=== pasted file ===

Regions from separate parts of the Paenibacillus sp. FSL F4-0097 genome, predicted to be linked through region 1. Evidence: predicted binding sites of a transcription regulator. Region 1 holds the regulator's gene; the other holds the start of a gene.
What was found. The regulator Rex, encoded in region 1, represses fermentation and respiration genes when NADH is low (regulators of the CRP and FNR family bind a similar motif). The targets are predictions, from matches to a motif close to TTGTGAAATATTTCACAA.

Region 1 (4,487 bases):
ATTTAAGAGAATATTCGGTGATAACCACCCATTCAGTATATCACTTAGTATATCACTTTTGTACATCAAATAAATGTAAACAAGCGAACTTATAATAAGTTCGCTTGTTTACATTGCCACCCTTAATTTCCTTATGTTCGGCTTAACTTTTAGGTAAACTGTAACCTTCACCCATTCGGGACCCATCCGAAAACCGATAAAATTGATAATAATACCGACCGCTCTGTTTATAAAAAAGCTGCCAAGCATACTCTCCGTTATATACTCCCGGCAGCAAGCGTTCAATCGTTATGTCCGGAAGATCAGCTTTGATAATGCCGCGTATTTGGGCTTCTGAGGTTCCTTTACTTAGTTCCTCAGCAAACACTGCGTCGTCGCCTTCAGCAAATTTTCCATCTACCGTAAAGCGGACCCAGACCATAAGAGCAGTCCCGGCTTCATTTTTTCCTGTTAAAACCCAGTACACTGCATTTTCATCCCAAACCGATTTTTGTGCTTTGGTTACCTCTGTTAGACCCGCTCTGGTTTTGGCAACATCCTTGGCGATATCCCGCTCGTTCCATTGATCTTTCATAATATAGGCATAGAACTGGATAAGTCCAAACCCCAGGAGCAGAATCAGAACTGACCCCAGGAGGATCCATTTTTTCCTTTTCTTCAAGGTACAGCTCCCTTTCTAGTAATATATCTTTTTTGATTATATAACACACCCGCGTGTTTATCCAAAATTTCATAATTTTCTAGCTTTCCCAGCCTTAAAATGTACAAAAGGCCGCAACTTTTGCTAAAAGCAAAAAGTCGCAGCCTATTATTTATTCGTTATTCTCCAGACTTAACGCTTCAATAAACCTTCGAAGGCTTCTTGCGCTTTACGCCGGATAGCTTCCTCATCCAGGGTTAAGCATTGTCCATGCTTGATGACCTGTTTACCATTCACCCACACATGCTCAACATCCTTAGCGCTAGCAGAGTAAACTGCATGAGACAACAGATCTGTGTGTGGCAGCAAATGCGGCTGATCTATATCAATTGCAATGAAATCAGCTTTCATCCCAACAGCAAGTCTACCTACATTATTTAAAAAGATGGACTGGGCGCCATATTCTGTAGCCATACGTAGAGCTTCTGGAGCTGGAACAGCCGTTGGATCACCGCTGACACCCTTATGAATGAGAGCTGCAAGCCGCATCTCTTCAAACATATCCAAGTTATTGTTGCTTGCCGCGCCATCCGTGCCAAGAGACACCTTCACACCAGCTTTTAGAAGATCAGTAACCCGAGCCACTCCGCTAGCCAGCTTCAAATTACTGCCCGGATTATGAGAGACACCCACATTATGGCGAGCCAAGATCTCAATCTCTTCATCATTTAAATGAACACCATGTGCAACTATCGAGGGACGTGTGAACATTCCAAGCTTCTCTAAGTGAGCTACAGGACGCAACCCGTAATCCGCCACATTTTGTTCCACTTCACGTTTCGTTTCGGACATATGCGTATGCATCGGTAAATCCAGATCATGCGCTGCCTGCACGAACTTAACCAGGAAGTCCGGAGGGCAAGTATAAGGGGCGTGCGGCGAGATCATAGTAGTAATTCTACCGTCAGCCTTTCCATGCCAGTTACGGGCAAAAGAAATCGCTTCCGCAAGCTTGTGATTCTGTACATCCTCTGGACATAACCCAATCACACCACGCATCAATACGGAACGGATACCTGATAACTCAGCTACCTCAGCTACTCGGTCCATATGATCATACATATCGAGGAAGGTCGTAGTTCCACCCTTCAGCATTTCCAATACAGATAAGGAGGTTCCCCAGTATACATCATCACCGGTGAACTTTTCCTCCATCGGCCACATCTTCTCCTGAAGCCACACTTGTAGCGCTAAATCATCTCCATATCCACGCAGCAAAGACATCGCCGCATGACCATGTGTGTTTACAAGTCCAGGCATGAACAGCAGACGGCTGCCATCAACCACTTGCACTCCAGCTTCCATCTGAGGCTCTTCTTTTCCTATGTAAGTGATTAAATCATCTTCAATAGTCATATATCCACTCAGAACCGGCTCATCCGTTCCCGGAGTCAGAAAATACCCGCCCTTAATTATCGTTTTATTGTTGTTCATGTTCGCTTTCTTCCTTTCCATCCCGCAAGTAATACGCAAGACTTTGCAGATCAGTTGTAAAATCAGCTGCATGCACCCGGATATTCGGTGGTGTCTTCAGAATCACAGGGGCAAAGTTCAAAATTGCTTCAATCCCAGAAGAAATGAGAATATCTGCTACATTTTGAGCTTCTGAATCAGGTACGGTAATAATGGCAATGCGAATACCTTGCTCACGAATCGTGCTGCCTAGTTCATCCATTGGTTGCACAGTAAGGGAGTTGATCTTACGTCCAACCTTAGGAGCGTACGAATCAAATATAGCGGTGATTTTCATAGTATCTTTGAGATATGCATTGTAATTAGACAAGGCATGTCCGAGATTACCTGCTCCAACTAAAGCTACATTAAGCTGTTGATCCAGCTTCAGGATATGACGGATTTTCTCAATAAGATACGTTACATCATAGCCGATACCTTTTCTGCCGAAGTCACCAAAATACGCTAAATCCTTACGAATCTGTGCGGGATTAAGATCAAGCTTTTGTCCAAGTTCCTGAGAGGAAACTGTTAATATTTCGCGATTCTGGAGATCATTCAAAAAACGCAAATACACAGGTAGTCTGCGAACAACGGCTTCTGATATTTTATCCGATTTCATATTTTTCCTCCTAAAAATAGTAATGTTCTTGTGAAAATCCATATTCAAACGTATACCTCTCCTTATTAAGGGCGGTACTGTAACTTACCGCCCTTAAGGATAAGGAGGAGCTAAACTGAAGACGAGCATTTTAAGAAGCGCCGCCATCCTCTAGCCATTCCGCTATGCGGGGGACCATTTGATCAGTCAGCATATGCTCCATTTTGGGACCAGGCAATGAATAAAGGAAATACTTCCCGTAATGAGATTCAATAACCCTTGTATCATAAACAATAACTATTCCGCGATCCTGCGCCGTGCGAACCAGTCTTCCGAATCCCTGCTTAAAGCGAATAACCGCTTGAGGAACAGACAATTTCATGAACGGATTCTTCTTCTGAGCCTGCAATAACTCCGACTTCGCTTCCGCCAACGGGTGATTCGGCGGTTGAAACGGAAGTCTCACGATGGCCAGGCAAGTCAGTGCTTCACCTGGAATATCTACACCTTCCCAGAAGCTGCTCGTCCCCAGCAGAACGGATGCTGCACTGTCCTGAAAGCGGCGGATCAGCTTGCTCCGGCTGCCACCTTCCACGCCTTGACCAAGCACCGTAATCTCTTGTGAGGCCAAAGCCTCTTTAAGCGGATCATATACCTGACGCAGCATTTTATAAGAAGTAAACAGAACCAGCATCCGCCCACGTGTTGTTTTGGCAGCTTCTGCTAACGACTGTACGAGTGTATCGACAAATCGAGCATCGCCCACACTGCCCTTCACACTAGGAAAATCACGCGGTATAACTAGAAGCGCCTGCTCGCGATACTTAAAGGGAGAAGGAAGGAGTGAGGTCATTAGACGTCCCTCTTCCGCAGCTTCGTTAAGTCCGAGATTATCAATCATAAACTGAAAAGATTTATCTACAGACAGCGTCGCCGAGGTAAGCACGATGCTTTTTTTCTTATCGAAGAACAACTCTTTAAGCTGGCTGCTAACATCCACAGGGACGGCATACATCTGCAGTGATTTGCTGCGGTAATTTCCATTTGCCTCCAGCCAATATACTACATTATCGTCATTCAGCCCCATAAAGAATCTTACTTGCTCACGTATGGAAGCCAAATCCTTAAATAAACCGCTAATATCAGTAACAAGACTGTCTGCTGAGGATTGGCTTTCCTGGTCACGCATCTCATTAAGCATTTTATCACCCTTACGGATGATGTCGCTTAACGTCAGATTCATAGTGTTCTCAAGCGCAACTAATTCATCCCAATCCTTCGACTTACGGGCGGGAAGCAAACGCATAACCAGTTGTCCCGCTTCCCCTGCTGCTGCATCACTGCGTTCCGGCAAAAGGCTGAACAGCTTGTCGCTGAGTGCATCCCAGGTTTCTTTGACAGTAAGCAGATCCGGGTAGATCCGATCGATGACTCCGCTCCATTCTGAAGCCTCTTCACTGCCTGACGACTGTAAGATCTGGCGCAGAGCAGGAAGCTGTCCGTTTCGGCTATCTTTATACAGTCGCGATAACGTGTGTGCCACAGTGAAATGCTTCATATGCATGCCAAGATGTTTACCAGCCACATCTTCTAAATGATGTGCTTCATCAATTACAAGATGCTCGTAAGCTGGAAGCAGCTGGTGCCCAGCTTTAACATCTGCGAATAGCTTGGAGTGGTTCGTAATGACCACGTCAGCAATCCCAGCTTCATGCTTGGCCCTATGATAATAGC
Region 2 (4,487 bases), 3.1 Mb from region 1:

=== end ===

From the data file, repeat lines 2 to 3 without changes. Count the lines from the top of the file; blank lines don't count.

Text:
What was found. The regulator Rex, encoded in region 1, represses fermentation and respiration genes when NADH is low (regulators of the CRP and FNR family bind a similar motif). The targets are predictions, from matches to a motif close to TTGTGAAATATTTCACAA.

Region 1 (4,487 bases):